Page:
Our overarching theme this month here with Kensington Unitarians is connections. And digital connections are now such a significant part of many people’s lives that we had to mention them. But it probably wasn’t wise to give me the task because when it comes to using digital technology I’m still a beginner. I posted something on Facebook for the first time ever yesterday and then texted various friends and even rang someone to ask them to ‘like it’.
But I hope some of my feeble stumblings around this subject will give us all things to talk about, think about, maybe encourage us all to share our skills a bit more and to ask for help when we need it. And to show you how slow my take up on digital technology is – here’s my favourite relaxation device – a very old taped recording of the practice of Yoga Nidra – which I’ve been using for 25 years and it’s still ok. I’ve recently been introduced to an app called Insight Timer, for use on a smart phone. It helps people to meditate with a bell timer. Imagine my delight when I discovered that it also allows me to access for free over 5,000 guided meditations – covering every circumstance imaginable – going to sleep, staying awake, calming anxiety, increasing motivation, listening to natural sounds or computer generated music to regulate your heart beat. I’ve already found at least 20 Yoga Nidra recordings on this app. Perhaps this one example gives us a glimpse of the abundance that is now available to more and more people around the world, through digital technology.
The Internet has made a difference to shopping, it’s made a difference to the world of spirituality too. It allows people to connect and engage in ways previously unknown to us. One downside is the ‘too muchness’ of it all. There is something comforting about the one relaxation tape I listened to over so many years. But it’s exciting to realise how much there is now available to access and explore. Parents and grandparents may express concerns about younger generations spending so much time on video game consoles and smart phones. In our service last week Roy Clark was reminding us all of the value of real, face to face communication. But perhaps digital communication feels just as real to some. It’s certainly a valuable way for people who might otherwise feel isolated to connect with others in similar circumstances and to support one another through sharing stories and information.
Up at Durham University there is now a Research Centre for Digital Theology. They and many others are exploring the connections between digital culture and theological conversation; because technology has an effect on faith. Think back to the effects of the printing press in the 15th century, making the Bible available to many people, no longer just the priests. Printing had a powerful part to play in the Protestant Reformation and the growth of non-conformity, in which Unitarianism had its own small part. Some scholars at the time were warning of the dangers of information overload. Respected Swiss scientist, Conrad Gessner described printed books as ‘confusing and harmful to the mind’.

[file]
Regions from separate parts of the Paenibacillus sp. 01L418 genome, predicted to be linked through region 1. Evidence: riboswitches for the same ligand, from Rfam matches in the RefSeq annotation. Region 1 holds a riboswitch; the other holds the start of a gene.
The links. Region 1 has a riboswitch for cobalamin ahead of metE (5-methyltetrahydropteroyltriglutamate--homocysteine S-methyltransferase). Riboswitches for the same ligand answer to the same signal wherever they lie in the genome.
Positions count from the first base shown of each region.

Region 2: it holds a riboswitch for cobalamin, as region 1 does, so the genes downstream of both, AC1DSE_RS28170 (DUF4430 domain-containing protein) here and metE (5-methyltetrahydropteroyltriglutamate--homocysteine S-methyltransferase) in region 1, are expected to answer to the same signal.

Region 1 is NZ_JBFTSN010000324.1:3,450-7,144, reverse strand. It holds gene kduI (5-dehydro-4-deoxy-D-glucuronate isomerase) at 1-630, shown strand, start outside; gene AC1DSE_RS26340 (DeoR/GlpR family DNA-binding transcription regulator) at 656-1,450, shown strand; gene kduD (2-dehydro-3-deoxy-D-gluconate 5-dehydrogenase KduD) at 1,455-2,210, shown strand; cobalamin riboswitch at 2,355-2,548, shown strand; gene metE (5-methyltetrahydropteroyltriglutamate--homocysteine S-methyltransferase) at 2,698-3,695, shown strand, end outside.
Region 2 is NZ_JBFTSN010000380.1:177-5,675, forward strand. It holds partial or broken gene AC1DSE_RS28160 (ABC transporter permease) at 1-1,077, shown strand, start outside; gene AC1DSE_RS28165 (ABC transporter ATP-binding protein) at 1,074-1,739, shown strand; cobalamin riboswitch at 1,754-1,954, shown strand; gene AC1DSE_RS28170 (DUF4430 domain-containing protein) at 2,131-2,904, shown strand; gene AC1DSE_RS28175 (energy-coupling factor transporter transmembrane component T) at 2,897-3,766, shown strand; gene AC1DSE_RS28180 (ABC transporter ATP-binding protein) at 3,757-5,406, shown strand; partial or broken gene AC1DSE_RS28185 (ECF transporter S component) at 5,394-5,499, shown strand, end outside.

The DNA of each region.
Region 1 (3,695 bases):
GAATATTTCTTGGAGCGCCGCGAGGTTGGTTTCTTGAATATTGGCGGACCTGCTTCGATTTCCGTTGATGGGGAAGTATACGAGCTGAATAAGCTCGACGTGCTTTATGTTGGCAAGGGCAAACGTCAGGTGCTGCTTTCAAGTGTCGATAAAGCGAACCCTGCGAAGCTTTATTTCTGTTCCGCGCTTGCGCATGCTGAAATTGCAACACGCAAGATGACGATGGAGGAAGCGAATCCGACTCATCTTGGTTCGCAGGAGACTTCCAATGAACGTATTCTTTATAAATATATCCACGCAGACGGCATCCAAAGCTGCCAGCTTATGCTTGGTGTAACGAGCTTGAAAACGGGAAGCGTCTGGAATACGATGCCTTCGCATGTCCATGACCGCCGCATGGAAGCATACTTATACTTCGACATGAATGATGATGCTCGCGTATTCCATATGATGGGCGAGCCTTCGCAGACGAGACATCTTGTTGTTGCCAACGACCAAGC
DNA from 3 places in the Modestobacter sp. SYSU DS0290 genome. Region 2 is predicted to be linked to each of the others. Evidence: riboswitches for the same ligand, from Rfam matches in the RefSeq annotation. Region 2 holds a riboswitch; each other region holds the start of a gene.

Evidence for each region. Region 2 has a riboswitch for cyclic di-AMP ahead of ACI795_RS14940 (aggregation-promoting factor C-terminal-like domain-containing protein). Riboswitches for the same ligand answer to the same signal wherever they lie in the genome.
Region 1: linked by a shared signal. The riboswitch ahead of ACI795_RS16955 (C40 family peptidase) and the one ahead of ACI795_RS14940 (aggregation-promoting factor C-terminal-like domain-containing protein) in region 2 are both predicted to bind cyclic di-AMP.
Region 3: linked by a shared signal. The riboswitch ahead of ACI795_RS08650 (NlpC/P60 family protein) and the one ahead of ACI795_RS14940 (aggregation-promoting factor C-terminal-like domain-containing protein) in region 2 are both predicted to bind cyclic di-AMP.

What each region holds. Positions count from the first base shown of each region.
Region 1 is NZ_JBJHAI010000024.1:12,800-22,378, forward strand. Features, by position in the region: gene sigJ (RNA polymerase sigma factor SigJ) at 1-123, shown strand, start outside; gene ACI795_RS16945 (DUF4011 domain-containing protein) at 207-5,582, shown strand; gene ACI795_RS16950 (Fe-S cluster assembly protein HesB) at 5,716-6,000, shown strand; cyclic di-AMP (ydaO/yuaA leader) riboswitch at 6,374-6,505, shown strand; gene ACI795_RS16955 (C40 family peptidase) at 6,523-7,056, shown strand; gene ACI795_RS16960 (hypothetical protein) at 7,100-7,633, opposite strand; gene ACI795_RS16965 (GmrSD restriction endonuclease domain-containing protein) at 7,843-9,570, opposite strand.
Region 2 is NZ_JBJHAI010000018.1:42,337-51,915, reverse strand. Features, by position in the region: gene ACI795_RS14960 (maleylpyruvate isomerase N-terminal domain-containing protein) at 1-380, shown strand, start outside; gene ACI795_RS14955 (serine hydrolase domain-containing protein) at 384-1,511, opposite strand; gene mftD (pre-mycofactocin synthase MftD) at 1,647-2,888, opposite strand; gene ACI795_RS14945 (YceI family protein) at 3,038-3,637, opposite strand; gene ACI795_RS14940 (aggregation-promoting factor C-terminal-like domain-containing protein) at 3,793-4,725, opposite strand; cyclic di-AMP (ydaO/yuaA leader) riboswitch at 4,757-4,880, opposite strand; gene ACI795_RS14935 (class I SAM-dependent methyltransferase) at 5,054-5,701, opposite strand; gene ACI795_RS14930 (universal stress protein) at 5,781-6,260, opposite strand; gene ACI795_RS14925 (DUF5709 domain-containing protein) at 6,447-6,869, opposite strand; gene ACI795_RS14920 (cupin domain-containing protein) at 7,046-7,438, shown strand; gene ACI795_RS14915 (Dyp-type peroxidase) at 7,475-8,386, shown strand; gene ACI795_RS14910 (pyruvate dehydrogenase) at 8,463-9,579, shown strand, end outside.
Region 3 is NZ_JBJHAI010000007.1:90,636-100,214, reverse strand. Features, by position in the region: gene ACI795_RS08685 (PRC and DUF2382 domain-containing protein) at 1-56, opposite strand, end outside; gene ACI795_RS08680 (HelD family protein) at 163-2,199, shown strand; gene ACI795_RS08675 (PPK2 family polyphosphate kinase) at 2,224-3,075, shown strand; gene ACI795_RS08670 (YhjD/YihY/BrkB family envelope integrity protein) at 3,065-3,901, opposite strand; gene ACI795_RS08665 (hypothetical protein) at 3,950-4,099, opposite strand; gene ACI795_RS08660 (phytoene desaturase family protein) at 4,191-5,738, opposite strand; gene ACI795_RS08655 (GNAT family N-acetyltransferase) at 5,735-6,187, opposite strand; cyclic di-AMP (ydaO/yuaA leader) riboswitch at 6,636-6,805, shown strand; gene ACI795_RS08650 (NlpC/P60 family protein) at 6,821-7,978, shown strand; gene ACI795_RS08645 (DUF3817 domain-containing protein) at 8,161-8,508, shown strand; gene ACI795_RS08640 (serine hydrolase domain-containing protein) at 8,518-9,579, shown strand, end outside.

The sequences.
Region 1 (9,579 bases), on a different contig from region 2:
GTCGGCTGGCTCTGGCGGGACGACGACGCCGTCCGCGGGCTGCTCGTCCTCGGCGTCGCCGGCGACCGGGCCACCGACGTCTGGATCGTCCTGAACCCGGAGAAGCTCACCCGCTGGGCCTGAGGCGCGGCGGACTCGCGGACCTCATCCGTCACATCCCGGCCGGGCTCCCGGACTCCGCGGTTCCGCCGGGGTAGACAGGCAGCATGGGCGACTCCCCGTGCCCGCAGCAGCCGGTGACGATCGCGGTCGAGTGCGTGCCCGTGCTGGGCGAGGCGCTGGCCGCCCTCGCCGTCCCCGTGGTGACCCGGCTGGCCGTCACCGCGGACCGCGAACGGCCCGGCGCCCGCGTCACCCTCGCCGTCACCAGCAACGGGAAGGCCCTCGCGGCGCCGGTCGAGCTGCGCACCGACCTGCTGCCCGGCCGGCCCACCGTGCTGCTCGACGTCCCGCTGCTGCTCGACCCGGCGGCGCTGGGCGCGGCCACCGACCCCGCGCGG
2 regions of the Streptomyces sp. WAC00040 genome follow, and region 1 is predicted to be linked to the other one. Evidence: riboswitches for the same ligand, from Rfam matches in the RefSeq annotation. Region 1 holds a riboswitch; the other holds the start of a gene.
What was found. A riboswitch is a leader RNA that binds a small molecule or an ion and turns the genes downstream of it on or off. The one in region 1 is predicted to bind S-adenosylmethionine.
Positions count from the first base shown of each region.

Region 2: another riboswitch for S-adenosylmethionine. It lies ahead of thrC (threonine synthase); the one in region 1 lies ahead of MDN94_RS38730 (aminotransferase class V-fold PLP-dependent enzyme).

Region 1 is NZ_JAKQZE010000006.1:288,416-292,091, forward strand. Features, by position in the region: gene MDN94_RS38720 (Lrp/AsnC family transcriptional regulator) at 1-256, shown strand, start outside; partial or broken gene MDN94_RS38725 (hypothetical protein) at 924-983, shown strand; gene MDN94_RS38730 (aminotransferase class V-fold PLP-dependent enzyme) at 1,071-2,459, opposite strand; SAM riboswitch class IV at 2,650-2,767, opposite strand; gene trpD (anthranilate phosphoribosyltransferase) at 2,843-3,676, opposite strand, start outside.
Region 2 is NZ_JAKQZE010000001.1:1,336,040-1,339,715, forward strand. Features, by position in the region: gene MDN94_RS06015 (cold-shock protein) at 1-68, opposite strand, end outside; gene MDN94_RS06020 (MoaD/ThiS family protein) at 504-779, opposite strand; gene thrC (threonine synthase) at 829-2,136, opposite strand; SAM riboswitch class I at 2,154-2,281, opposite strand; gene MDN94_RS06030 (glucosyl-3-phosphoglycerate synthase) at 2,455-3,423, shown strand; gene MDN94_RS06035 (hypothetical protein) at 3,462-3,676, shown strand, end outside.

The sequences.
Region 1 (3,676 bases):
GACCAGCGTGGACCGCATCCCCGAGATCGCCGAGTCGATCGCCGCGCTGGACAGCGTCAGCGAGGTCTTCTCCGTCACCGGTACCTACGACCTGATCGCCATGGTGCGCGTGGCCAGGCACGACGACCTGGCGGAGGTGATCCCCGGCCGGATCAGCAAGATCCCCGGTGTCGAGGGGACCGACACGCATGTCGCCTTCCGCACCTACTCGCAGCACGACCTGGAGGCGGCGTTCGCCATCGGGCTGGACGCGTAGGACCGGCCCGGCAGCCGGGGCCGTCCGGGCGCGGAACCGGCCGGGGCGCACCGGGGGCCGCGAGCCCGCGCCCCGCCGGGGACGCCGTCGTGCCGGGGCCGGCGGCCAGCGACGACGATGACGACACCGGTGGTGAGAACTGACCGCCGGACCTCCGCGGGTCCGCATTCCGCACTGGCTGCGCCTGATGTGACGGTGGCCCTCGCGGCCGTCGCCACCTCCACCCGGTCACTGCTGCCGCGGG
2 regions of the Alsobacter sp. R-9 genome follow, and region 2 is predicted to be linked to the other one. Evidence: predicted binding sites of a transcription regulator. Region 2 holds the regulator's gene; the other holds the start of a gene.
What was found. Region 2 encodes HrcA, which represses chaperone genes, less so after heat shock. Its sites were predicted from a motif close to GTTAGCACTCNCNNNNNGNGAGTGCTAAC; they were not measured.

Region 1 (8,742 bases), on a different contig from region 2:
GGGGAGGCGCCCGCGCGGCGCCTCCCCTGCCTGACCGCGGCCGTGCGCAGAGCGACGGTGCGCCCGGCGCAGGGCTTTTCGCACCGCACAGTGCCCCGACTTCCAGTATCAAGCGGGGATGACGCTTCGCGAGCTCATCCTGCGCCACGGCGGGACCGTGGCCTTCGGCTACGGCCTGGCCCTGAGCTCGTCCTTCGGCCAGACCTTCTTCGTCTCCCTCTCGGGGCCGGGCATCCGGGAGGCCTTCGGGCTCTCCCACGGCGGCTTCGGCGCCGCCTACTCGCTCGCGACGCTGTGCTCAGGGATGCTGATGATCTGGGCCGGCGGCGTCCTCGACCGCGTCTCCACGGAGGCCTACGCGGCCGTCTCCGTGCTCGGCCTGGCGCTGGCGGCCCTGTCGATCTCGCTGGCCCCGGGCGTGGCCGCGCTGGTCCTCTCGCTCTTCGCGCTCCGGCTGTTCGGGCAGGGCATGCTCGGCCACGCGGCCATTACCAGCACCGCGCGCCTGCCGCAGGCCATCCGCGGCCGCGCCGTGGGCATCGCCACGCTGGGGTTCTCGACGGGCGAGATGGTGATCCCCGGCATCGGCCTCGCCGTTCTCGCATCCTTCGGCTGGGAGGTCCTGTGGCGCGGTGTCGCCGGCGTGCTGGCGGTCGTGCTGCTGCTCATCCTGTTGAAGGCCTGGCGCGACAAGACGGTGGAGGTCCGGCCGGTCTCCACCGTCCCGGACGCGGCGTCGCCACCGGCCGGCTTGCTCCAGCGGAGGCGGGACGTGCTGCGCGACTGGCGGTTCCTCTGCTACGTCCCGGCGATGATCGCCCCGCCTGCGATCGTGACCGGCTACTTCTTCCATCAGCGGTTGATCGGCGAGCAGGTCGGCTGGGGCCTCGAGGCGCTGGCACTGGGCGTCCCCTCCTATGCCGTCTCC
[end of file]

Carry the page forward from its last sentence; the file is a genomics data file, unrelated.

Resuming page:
Socrates warned parents to guard their children against writing because it would ‘create forgetfulness in the learners’ souls, because they will not use their memories.’
So now let me give you just 3 examples of spiritual organisations using digital media to get their messages to more people.
Spirituality and Practice: This multifaith and interspiritual website, founded by Frederic and Mary Ann Brussat, is devoted to resources for spiritual journeys. The website’s name reflects a basic understanding of spirituality and practice as the meeting place of all the world’s religions and spiritual paths. The website provides both resources and learning opportunities through online courses and sharing circles. Book and film reviews, quotations and particular spiritual themes are available freely to all.
Digital Nun: Sister Catherine Wybourne is a British Benedictine nun ‘with a difference’, She codes, she tweets, she vlogs – and apparently has a large following online. She’s a web and app developer with 15,000 followers on Twitter. She produces podcasts, YouTube videos and e-books. She’s based in a small Herefordshire monastery where she lives as a Catholic nun along with one other sister and a dog called Brother Duncan. Benedictines have a long history of providing hospitality and Sister Catherine now provides hospitality in a digital form. Sister Catherine explains: ‘We describe the internet as being the fourth wall of our cloister, and it’s open to everybody.’
The UUA Worship Web: This is a curated collection of worship materials and articles about Unitarian Universalist worship, all given freely by hundreds of different authors for anyone to use. This website is such a valuable resources to worship leaders all around the world.
We sometimes describe life here on earth as an interdependent web, in which everything is connected. What happens to one part of the web affects all other elements in some way. It’s a powerful image. Way back in the 60s cultural theorist Marshall McLuhan famously told us that ‘the medium is the message’. He also coined the term ‘global village’ and predicted the invention of the world wide web. Could it be that the Internet and the world wide web that passes messages around our globe, are indeed creating a whole new web to connect us all? Might it be that the internet, and all the forms of digital communication which it facilitates, heralds another era for humanity, an era of connectivity and truth telling and deep sharing, an altogether more joy filled and just way of living? I’d like to think so.
Rev. Sarah Tinker
Sermon – 21st May 2017